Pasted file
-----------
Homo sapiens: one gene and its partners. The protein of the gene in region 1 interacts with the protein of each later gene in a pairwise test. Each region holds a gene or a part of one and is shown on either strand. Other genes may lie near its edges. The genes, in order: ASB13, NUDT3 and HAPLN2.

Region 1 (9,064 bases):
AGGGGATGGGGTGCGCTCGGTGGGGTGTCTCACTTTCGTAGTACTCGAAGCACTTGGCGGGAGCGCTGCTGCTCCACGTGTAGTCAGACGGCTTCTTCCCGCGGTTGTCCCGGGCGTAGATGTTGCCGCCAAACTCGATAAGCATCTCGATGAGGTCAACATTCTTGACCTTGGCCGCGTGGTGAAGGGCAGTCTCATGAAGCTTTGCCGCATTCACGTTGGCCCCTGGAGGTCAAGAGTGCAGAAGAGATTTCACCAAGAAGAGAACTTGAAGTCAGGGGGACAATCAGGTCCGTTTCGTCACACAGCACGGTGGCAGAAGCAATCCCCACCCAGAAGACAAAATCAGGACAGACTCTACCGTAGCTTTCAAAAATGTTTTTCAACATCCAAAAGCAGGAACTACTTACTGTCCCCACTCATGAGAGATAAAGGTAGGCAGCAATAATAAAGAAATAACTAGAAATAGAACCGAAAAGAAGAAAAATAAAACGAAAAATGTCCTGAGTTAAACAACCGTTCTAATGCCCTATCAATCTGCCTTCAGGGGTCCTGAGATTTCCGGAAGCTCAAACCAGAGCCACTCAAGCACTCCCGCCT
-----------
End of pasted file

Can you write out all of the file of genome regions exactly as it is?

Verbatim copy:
Homo sapiens: one gene and its partners. The protein of the gene in region 1 interacts with the protein of each later gene in a pairwise test. Each region holds a gene or a part of one and is shown on either strand. Other genes may lie near its edges. The genes, in order: ASB13, NUDT3 and HAPLN2.

Region 1 (9,064 bases):
AGGGGATGGGGTGCGCTCGGTGGGGTGTCTCACTTTCGTAGTACTCGAAGCACTTGGCGGGAGCGCTGCTGCTCCACGTGTAGTCAGACGGCTTCTTCCCGCGGTTGTCCCGGGCGTAGATGTTGCCGCCAAACTCGATAAGCATCTCGATGAGGTCAACATTCTTGACCTTGGCCGCGTGGTGAAGGGCAGTCTCATGAAGCTTTGCCGCATTCACGTTGGCCCCTGGAGGTCAAGAGTGCAGAAGAGATTTCACCAAGAAGAGAACTTGAAGTCAGGGGGACAATCAGGTCCGTTTCGTCACACAGCACGGTGGCAGAAGCAATCCCCACCCAGAAGACAAAATCAGGACAGACTCTACCGTAGCTTTCAAAAATGTTTTTCAACATCCAAAAGCAGGAACTACTTACTGTCCCCACTCATGAGAGATAAAGGTAGGCAGCAATAATAAAGAAATAACTAGAAATAGAACCGAAAAGAAGAAAAATAAAACGAAAAATGTCCTGAGTTAAACAACCGTTCTAATGCCCTATCAATCTGCCTTCAGGGGTCCTGAGATTTCCGGAAGCTCAAACCAGAGCCACTCAAGCACTCCCGCCT